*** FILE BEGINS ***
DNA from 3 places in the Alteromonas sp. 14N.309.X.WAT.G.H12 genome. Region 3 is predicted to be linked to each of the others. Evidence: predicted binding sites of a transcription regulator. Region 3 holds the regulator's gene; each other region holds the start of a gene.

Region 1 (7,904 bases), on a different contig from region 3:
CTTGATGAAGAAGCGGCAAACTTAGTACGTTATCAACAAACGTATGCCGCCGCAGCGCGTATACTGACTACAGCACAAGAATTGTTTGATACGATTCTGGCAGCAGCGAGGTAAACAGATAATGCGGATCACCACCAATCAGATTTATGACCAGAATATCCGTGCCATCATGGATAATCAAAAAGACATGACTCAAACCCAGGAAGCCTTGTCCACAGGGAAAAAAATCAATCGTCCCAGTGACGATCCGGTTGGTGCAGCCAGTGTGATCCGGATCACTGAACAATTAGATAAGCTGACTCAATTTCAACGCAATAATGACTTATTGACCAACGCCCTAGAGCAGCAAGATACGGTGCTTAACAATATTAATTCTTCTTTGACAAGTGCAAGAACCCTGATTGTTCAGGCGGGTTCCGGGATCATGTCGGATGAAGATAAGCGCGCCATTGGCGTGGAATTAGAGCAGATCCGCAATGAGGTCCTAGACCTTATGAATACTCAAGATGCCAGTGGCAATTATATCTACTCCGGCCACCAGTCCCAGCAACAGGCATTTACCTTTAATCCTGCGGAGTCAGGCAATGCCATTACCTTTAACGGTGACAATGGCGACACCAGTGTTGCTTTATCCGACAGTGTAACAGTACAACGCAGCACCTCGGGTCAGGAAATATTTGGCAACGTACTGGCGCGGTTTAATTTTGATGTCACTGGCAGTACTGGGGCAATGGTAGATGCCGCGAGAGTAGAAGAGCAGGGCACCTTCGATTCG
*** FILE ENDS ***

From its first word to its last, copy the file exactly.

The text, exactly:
DNA from 3 places in the Alteromonas sp. 14N.309.X.WAT.G.H12 genome. Region 3 is predicted to be linked to each of the others. Evidence: predicted binding sites of a transcription regulator. Region 3 holds the regulator's gene; each other region holds the start of a gene.

Region 1 (7,904 bases), on a different contig from region 3:
CTTGATGAAGAAGCGGCAAACTTAGTACGTTATCAACAAACGTATGCCGCCGCAGCGCGTATACTGACTACAGCACAAGAATTGTTTGATACGATTCTGGCAGCAGCGAGGTAAACAGATAATGCGGATCACCACCAATCAGATTTATGACCAGAATATCCGTGCCATCATGGATAATCAAAAAGACATGACTCAAACCCAGGAAGCCTTGTCCACAGGGAAAAAAATCAATCGTCCCAGTGACGATCCGGTTGGTGCAGCCAGTGTGATCCGGATCACTGAACAATTAGATAAGCTGACTCAATTTCAACGCAATAATGACTTATTGACCAACGCCCTAGAGCAGCAAGATACGGTGCTTAACAATATTAATTCTTCTTTGACAAGTGCAAGAACCCTGATTGTTCAGGCGGGTTCCGGGATCATGTCGGATGAAGATAAGCGCGCCATTGGCGTGGAATTAGAGCAGATCCGCAATGAGGTCCTAGACCTTATGAATACTCAAGATGCCAGTGGCAATTATATCTACTCCGGCCACCAGTCCCAGCAACAGGCATTTACCTTTAATCCTGCGGAGTCAGGCAATGCCATTACCTTTAACGGTGACAATGGCGACACCAGTGTTGCTTTATCCGACAGTGTAACAGTACAACGCAGCACCTCGGGTCAGGAAATATTTGGCAACGTACTGGCGCGGTTTAATTTTGATGTCACTGGCAGTACTGGGGCAATGGTAGATGCCGCGAGAGTAGAAGAGCAGGGCACCTTCGATTCG